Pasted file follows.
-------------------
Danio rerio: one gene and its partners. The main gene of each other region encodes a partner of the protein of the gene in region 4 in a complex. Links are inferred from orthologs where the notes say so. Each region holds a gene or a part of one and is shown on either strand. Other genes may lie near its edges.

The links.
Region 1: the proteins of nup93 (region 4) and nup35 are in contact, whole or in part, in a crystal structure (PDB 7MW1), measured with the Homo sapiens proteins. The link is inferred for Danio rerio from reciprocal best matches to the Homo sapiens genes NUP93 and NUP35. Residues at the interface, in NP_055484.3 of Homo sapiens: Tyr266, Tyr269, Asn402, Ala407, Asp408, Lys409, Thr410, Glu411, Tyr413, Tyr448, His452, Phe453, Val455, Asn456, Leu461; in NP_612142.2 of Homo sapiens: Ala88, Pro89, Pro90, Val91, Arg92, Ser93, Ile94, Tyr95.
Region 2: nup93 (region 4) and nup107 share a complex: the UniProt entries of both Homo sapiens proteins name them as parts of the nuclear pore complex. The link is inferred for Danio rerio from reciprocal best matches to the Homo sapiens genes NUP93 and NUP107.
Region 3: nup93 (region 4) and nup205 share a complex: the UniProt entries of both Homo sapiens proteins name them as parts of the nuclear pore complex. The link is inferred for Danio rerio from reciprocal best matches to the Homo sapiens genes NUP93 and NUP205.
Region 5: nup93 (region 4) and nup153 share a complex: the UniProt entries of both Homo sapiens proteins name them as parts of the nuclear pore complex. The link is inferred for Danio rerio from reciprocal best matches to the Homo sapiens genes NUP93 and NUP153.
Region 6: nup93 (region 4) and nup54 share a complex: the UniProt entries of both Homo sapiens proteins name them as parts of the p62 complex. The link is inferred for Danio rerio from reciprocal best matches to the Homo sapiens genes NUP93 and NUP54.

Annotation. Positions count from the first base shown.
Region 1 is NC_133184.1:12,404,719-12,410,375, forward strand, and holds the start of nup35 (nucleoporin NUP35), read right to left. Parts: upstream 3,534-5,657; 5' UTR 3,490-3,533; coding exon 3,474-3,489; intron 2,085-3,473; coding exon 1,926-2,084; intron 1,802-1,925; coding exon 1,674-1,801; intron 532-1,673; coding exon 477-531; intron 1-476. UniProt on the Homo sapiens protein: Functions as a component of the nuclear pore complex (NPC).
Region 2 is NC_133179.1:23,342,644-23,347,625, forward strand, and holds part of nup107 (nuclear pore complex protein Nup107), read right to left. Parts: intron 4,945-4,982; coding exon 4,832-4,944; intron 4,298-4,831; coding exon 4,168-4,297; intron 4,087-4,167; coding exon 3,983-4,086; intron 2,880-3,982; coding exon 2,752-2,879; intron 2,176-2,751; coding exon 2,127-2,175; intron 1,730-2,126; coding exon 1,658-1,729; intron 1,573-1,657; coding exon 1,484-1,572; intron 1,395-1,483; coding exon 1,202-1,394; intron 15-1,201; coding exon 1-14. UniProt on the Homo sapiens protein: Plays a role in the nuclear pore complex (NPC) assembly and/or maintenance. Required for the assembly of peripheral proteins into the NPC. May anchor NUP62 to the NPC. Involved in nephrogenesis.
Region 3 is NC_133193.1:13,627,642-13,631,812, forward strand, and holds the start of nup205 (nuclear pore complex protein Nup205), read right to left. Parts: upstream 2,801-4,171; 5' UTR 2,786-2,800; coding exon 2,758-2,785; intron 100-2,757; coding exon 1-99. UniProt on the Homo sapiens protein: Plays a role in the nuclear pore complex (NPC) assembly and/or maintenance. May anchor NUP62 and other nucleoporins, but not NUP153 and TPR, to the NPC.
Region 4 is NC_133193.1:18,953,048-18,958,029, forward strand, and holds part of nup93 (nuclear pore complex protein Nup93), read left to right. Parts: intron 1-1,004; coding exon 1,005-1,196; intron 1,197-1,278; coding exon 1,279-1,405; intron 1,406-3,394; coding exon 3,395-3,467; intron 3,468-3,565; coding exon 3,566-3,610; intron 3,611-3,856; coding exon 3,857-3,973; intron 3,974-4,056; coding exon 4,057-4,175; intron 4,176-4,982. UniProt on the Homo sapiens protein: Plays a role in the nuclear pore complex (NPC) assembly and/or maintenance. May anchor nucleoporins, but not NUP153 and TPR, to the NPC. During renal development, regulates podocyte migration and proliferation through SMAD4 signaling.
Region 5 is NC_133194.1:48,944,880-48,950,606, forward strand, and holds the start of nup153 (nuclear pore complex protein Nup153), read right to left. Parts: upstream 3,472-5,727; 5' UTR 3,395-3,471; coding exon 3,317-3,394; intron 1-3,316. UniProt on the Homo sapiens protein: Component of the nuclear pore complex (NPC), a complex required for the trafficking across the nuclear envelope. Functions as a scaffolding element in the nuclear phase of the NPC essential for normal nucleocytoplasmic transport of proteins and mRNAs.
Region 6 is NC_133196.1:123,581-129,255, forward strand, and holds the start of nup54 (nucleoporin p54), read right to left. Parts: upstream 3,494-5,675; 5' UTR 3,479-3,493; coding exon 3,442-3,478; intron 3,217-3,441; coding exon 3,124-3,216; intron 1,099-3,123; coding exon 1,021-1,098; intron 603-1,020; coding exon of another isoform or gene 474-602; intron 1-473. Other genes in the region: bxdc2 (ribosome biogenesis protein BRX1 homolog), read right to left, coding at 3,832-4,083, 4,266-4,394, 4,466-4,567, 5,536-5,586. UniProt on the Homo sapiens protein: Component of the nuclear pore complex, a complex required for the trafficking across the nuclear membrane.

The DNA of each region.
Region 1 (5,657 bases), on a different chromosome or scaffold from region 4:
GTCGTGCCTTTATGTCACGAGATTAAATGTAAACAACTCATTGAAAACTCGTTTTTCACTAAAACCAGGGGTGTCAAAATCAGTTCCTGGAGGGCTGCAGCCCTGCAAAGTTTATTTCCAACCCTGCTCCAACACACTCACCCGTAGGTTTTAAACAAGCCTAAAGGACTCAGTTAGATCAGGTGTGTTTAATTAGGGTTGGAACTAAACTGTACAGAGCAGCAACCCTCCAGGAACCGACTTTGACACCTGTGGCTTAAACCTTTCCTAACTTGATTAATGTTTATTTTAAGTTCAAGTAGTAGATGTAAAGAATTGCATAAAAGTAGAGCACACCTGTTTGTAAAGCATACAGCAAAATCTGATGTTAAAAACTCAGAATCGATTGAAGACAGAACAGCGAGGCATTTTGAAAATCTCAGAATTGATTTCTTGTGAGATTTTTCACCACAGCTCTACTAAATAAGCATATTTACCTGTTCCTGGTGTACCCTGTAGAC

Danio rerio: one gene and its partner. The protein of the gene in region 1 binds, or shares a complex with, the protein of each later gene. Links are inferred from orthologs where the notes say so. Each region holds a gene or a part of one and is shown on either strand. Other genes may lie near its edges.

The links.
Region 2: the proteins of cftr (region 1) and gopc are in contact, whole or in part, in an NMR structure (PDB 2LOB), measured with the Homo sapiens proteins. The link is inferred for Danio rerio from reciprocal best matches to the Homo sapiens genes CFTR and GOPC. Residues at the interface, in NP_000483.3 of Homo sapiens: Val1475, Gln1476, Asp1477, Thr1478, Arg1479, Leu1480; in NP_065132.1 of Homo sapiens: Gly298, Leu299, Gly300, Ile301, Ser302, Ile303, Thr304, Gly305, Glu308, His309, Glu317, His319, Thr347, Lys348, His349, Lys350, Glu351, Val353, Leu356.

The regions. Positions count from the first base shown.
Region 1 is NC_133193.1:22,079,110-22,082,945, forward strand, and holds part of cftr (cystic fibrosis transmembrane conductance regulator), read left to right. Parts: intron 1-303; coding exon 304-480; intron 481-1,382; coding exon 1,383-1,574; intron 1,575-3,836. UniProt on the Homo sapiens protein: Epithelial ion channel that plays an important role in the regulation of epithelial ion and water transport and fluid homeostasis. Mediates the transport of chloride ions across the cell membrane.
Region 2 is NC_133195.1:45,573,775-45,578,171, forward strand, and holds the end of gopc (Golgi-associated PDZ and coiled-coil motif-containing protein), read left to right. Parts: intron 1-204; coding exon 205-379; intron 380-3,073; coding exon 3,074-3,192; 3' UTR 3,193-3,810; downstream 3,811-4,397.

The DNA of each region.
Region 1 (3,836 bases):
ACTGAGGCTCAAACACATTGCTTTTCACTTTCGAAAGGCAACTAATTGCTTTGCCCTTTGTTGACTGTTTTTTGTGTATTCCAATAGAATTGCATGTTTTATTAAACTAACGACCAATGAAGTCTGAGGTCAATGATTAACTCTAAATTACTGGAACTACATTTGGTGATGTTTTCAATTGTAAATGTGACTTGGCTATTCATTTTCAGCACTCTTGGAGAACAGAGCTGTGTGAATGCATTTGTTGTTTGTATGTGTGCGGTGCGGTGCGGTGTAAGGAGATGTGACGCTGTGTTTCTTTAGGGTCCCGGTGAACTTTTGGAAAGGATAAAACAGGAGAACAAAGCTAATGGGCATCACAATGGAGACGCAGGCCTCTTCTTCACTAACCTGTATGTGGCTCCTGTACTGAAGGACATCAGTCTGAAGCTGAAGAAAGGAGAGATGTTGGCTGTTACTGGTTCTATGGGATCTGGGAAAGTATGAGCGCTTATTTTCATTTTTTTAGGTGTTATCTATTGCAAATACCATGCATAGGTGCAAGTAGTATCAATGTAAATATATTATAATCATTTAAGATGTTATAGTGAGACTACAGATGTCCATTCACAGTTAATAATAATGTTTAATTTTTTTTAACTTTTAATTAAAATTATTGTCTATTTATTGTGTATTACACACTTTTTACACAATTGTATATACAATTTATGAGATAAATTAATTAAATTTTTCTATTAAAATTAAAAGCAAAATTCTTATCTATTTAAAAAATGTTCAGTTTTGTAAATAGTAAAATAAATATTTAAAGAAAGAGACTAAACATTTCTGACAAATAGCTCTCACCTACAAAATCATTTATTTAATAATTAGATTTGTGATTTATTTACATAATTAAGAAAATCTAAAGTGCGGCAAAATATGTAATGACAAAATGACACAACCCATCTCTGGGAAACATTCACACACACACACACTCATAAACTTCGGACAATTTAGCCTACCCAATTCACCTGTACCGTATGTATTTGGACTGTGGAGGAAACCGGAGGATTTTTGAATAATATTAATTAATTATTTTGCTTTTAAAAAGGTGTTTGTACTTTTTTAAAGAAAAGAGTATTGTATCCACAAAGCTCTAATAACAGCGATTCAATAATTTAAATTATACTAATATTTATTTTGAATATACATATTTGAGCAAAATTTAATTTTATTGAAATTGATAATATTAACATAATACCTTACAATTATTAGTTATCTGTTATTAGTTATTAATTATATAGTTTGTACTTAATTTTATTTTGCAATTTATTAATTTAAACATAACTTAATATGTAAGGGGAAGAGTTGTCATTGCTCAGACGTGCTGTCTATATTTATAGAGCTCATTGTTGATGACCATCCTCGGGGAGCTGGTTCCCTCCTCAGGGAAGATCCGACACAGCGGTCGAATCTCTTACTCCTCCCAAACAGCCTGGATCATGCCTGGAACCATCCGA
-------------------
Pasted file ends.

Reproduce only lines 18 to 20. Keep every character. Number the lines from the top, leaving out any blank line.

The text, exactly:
Danio rerio: one gene and its partner. The protein of the gene in region 1 binds, or shares a complex with, the protein of each later gene. Links are inferred from orthologs where the notes say so. Each region holds a gene or a part of one and is shown on either strand. Other genes may lie near its edges.

The links.
Region 2: the proteins of cftr (region 1) and gopc are in contact, whole or in part, in an NMR structure (PDB 2LOB), measured with the Homo sapiens proteins. The link is inferred for Danio rerio from reciprocal best matches to the Homo sapiens genes CFTR and GOPC. Residues at the interface, in NP_000483.3 of Homo sapiens: Val1475, Gln1476, Asp1477, Thr1478, Arg1479, Leu1480; in NP_065132.1 of Homo sapiens: Gly298, Leu299, Gly300, Ile301, Ser302, Ile303, Thr304, Gly305, Glu308, His309, Glu317, His319, Thr347, Lys348, His349, Lys350, Glu351, Val353, Leu356.